To many, cholera seems like a problem of the past — something that we no longer have to deal with. However, that sadly isn't the case in Ukraine right now.
Ukraine's city of Mariupol is facing a massive cholera outbreak, which is being attributed to mass burials from the ongoing war, as well as limited access to safe drinking water. Government officials are attempting to figure out what to do, though finding a solution is difficult with the ongoing problems with Russia.
Mariupol's city council has weighed in on the matter, agreeing that the current situation at hand is undeniably disturbing.
“Spontaneous burials are still in almost every yard in Mariupol. Bodies are rotting under the rubble of hundreds of high-rise buildings. And it literally poisons the air,” the city council stated, as per The Hill.
Mariupol's mayor, Vadym Boychenko, fears that over 10,000 people could lose their lives from cholera and dysentery, per The Hill.
“The occupiers turned Mariupol into a medieval ghetto,” Boychenko stated. “Without medicine and medical care, the restoration of water supply and proper sewerage in the city will erupt epidemics. Today, the majority of the current population is old and sick.”
What to know about Mariupol's cholera outbreak:
Mariupol's deputy mayor Sergeii Orlov, as well as other government officials, are currently grappling with Mariupol's impeding cholera outbreak, according to iNews. Thanks to the ongoing war with Russia, the city is now littered with garbage, sewage, and dead bodies.
And because of the lack of medical supplies, unsanitary conditions, mass burials, and water pollution, residents are incredibly prone to contracting the bacterial intestinal disease.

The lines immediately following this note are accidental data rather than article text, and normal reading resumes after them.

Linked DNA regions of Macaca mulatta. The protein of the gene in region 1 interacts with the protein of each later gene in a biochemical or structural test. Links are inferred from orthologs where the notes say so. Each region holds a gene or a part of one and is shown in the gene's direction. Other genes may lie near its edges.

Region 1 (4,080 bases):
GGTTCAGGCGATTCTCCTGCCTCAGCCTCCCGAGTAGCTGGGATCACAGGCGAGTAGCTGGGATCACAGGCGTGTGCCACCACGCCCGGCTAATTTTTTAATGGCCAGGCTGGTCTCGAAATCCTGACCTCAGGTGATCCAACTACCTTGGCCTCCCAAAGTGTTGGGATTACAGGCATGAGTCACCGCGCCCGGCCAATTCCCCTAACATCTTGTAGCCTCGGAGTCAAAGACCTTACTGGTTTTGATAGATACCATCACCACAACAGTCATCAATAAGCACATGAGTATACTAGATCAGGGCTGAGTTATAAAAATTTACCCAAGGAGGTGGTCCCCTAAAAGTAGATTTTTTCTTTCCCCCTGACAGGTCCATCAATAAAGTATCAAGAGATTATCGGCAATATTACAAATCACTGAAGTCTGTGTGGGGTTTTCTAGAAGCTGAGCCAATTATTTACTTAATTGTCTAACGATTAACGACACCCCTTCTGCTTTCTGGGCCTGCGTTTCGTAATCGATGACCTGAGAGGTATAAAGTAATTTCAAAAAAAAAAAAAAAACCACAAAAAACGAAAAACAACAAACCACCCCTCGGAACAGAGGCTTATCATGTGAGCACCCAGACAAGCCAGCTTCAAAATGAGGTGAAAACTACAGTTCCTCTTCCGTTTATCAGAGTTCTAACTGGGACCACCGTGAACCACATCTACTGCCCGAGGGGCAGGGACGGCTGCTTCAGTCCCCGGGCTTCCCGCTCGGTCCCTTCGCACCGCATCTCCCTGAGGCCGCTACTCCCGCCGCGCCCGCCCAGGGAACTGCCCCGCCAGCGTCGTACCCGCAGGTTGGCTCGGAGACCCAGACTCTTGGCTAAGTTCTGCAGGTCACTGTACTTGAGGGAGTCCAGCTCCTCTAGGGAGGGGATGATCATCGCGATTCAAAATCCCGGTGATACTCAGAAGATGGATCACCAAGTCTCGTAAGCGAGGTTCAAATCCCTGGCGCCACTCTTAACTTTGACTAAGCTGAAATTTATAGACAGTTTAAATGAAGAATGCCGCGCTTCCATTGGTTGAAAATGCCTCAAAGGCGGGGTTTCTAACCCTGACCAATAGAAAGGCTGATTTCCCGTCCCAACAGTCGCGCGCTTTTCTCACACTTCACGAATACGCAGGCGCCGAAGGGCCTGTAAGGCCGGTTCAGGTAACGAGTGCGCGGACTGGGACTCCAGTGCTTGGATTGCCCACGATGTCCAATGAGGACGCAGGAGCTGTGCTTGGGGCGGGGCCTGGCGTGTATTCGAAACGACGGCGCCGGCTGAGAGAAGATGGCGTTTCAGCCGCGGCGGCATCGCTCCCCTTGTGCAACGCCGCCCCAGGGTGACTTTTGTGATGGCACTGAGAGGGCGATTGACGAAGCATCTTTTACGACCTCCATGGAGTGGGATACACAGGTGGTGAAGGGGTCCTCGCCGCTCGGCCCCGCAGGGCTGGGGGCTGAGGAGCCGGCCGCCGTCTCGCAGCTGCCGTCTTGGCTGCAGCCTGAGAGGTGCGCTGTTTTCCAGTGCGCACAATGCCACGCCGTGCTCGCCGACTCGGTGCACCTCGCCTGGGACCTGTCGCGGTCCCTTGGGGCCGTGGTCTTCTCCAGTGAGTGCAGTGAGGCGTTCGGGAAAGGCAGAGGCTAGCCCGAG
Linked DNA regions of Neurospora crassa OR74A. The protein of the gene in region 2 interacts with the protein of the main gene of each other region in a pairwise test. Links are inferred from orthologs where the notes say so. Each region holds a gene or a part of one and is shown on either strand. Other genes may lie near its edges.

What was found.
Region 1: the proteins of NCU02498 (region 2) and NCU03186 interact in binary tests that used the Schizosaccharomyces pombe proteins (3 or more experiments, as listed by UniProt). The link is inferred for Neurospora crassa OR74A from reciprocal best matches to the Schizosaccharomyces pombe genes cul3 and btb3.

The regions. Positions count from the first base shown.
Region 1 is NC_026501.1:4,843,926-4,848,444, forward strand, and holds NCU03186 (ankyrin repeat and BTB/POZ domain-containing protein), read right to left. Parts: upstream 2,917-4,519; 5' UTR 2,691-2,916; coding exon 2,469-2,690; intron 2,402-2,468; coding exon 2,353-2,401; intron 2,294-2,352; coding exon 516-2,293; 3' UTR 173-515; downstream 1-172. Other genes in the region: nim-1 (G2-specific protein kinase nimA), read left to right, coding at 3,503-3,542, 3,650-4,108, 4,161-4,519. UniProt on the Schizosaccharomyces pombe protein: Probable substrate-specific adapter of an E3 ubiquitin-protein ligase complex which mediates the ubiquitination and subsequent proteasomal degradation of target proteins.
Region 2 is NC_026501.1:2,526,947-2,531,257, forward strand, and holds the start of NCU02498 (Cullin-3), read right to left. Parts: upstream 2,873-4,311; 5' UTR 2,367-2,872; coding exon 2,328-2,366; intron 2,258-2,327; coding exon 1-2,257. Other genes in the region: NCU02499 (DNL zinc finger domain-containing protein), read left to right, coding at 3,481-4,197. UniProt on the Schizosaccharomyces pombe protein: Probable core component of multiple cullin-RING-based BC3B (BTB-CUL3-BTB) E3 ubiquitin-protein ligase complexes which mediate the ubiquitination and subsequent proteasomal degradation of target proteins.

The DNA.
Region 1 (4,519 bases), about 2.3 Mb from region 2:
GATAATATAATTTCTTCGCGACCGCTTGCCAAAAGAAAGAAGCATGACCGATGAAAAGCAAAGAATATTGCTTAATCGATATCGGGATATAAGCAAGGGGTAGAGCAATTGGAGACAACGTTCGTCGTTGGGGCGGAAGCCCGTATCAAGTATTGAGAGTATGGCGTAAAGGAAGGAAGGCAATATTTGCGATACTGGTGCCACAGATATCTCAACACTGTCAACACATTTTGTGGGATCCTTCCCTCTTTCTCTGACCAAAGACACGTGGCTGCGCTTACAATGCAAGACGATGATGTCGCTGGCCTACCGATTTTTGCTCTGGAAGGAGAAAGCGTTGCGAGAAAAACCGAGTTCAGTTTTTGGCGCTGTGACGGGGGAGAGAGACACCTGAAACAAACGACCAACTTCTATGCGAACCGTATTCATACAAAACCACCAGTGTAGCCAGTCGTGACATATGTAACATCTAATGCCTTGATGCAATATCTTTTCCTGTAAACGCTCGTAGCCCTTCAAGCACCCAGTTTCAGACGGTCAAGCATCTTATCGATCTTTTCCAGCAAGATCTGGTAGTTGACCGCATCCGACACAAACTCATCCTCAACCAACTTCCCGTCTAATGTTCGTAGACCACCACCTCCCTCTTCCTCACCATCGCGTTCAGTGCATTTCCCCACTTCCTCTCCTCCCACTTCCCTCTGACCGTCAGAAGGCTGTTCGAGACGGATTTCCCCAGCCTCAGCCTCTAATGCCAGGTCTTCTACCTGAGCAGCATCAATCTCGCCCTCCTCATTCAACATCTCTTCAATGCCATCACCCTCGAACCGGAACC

Mariupol's defenders surrendered to Russian forces inside the Azovstal steel plant sometime last month. Prior to that, since February, the city — which initially had about 500,000 residents — was under siege, leaving them without food, water, or power. Approximately 90 percent of the city's infrastructure has since been destroyed, and its remaining 150,000 residents are still trapped.
“The city is literally drowning in garbage and sewage," Orlov stated.
“Summer heat has accelerated the decomposition of thousands of corpses under the rubble. There is no medication. Medical facilities were destroyed, the most valuable equipment was taken away, the best doctors left," he continued. "The sea and water bodies are constantly polluted with garbage, sewage and ‘corpse’ waters.”
The city is continuously looking to strike a deal with Russia to evacuate residents, and hopefully they do soon, as the cholera outbreak could make things much worse.
This reflects the devastating impact of war on human and environmental health.
Military activity has many known impacts on human health and the environment. Explosions, smoke, and the use of other weapons destroys infrastructure, and pollutes the air and water. It also uses shocking amounts of fossil fuels, while emitting tons of greenhouse gases and CO2.
Not to mention, military gear and machinery requires quite a bit of production, which takes a toll on humans and the environment alike.
Not to mention, war destroys habitats and biodiversity. It also kills trees, and with the current war in Ukraine, it could result in the release of nuclear material, as Ukraine is home to many mines and nuclear plants.
Needless to say, the people of Ukraine are in our thoughts right now.